By now everyone knows that mom had good reason to tell you, “Eat your veggies.” Vegetables contain just about every nutrient that growing kids—and adults—need for optimal health.
But now new research is showing that eating vegetables is even more important when you have a respiratory illness like the flu.
Researchers at the Francis Crick Institute in the UK discovered that molecules in certain vegetables help maintain a healthy barrier in the lung and, in turn, eases infection.
This particular benefit comes via the way vegetables promote a protein known as Aryl hydrocarbon receptor (AHR).
AHR is found at barrier protection sites within the gut and lungs. Naturally occurring molecules in the cruciferous veggie family are dietary “ligands” for AHR—meaning that they bind to it. So, once cruciferous vegetables are eaten, they activate AHR to target certain genes. Some of these genes can turn off the AHR system, enabling it to self-regulate.
The relationship between AHR and immune cells has been studied extensively, but this new study demonstrates that AHR is highly active in the endothelial cells that line blood vessels in the lung. Endothelial cells form the barrier between vessels and tissue and control the flow of substances and fluid into and out of a tissue.
Wikipedia notes, “These cells have unique functions that include fluid filtration, such as in the glomerulus of the kidney, blood vessel tone, hemostasis, neutrophil recruitment, and hormone trafficking.”
According to the researchers, the critical barrier between the body and external air is only made up of endothelial cell and epithelial cell layers because it has to allow oxygen to get in. At the same time, the barrier has to be able to prevent pollution, viruses, bacteria and other toxins from getting in.
To study the barrier, and how it is affected by AHR, the research team conducted a series of experiments on mice.
The researchers found that when the mice were infected with the flu, the blood in the airspaces of the lungs leaked across the barrier.
Further, when AHR was prevented from being expressed in the lung endothelial cells of infected mice, more blood and immune cells were seen in the air spaces, showing greater damage to the barrier.
The researchers also showed that flu infection causes a decrease in protective lung AHR activity, but only in mice fed AHR ligands in their diet before the illness.
These findings link food consumption to AHR activity and outcome in viral infection. Infected mice didn’t eat as much food when ill, so their intake of AHR ligands was reduced and the AHR system was less active, leading to more lung damage.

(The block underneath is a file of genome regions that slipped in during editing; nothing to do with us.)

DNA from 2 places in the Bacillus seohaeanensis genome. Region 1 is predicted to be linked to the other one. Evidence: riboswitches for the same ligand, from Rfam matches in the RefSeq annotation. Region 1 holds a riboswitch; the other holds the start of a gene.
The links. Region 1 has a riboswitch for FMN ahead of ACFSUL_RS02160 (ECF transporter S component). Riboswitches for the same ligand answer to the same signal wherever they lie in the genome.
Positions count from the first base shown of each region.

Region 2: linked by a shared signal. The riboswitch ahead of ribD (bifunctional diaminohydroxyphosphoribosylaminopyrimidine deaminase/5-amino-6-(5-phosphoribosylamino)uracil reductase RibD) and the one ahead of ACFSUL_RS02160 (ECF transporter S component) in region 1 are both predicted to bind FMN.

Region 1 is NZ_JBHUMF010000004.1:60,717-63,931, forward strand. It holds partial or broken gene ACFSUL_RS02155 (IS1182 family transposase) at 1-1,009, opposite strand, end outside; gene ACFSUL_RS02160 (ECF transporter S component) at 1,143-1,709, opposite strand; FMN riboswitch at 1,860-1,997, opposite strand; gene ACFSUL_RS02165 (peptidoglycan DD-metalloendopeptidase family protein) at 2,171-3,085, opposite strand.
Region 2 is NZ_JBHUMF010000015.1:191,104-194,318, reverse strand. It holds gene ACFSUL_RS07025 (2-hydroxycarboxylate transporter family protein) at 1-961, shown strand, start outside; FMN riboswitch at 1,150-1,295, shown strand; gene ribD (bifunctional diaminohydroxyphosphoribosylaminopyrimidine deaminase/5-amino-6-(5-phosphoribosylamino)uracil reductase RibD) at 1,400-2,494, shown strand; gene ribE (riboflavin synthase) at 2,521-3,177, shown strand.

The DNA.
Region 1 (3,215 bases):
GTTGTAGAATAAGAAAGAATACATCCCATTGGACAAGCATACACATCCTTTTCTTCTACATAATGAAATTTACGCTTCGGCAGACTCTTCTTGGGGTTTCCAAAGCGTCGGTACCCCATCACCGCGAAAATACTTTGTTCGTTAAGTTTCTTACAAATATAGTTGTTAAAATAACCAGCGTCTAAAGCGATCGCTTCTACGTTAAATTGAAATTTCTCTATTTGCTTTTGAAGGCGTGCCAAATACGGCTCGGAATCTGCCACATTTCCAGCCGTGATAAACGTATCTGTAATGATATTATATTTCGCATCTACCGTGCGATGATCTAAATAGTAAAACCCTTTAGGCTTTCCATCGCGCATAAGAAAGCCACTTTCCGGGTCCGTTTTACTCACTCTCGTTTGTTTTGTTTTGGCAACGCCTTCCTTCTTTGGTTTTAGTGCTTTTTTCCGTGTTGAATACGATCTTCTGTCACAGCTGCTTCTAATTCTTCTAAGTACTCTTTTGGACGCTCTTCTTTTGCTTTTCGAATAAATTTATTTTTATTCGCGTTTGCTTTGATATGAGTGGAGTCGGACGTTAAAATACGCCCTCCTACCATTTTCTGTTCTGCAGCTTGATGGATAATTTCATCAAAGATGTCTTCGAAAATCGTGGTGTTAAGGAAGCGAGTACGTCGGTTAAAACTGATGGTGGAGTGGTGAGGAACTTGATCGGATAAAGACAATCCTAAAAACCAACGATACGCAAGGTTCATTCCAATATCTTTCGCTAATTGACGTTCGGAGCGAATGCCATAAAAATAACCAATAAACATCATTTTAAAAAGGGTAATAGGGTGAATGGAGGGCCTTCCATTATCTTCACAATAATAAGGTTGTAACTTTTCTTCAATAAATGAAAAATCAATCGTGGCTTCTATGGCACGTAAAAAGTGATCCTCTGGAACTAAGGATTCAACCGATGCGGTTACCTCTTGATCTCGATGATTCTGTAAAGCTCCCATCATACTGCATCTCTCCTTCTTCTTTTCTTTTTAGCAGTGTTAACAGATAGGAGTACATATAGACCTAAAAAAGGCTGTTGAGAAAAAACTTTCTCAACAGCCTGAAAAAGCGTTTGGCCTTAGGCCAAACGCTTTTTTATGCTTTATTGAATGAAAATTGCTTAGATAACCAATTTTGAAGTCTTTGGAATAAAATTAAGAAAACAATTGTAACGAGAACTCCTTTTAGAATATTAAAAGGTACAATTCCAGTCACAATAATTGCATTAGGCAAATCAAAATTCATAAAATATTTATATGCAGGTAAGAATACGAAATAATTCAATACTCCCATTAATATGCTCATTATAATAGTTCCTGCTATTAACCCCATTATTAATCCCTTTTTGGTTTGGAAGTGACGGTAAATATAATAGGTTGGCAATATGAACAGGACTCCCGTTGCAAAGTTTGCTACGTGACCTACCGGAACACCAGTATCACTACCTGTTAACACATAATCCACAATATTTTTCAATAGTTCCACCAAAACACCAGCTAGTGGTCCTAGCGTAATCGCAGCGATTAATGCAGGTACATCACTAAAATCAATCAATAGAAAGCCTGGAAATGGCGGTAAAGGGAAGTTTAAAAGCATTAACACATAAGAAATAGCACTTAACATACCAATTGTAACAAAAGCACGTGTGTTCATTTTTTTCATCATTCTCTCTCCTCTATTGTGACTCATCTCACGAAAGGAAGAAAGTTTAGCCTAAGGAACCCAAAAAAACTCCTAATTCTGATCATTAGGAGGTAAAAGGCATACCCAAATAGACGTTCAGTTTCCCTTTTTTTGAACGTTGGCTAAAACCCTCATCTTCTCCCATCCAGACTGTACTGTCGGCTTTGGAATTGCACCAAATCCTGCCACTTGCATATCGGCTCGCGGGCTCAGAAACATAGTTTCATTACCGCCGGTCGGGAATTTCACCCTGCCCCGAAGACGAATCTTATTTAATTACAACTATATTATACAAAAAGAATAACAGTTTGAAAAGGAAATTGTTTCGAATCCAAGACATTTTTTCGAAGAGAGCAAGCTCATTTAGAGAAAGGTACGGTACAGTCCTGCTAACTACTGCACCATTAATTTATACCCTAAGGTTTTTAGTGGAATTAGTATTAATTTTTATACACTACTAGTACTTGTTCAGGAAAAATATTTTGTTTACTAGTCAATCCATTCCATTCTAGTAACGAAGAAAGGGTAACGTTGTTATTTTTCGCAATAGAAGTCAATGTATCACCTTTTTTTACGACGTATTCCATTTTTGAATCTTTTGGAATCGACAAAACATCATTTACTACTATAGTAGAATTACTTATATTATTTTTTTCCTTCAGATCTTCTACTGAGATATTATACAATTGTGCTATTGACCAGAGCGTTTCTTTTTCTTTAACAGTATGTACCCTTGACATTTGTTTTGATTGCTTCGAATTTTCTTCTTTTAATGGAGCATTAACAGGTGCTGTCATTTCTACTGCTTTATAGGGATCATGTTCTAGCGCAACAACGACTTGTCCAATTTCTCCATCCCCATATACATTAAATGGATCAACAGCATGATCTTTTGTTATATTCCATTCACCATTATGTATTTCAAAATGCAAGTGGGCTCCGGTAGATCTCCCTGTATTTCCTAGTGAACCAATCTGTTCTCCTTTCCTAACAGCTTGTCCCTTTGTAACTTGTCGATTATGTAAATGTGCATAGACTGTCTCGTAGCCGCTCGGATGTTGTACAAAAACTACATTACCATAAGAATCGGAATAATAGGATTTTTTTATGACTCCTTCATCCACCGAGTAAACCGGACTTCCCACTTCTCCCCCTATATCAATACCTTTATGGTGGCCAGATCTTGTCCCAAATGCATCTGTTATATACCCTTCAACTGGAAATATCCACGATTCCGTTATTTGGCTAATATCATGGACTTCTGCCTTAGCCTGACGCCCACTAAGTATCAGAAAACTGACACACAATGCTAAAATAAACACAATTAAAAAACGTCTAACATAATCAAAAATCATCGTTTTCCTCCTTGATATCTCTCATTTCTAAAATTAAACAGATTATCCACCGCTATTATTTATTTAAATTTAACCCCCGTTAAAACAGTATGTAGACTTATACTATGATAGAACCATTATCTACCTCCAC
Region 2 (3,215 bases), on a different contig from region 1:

Like the mice used for the research, humans also don’t eat as much when sick. Moreover, when people are sick they tend to reach for easy-to-prepare convenience food… not the AHR-boosting vegetables that they need.
“People may be less likely to maintain a good diet when they’re ill, so aren’t taking in the molecules from vegetables which make this system work. It’s a good idea to eat lots of cruciferous vegetables anyway, but this shows it’s even more important to continue eating them when you’re ill,” says study author Jack Major, a former PhD student in the Wack lab and now a visiting scientist at Francis Crick Institute.
The study was published in the journal Nature in August 2023.
Future AHR research
Moving forward researchers also think AHR may be critical to other barrier organs, which will be the basis for continuing research. Some of this future work will include examining the relationship between AHR and gut health—and AHR and COVID-19.
“We looked at flu in this research, but other research has shown that COVID-19 may also reduce AHR activity in the lung. It will be interesting to investigate the impact of other respiratory viruses on AHR, and also whether different molecules in our diet use other pathways than AHR to affect lung function via endothelial cells,” the researchers wrote in the study summary.
According to Wikipedia, in addition to regulating immunity, AHR has roles in regulating metabolism enzymes, stem cell maintenance, and cellular differentiation.
So, while we may have recognized the benefits of “eating our veggies” for many generations, we still have a long way to go in fully understanding the intricacies of the biology behind those benefits.
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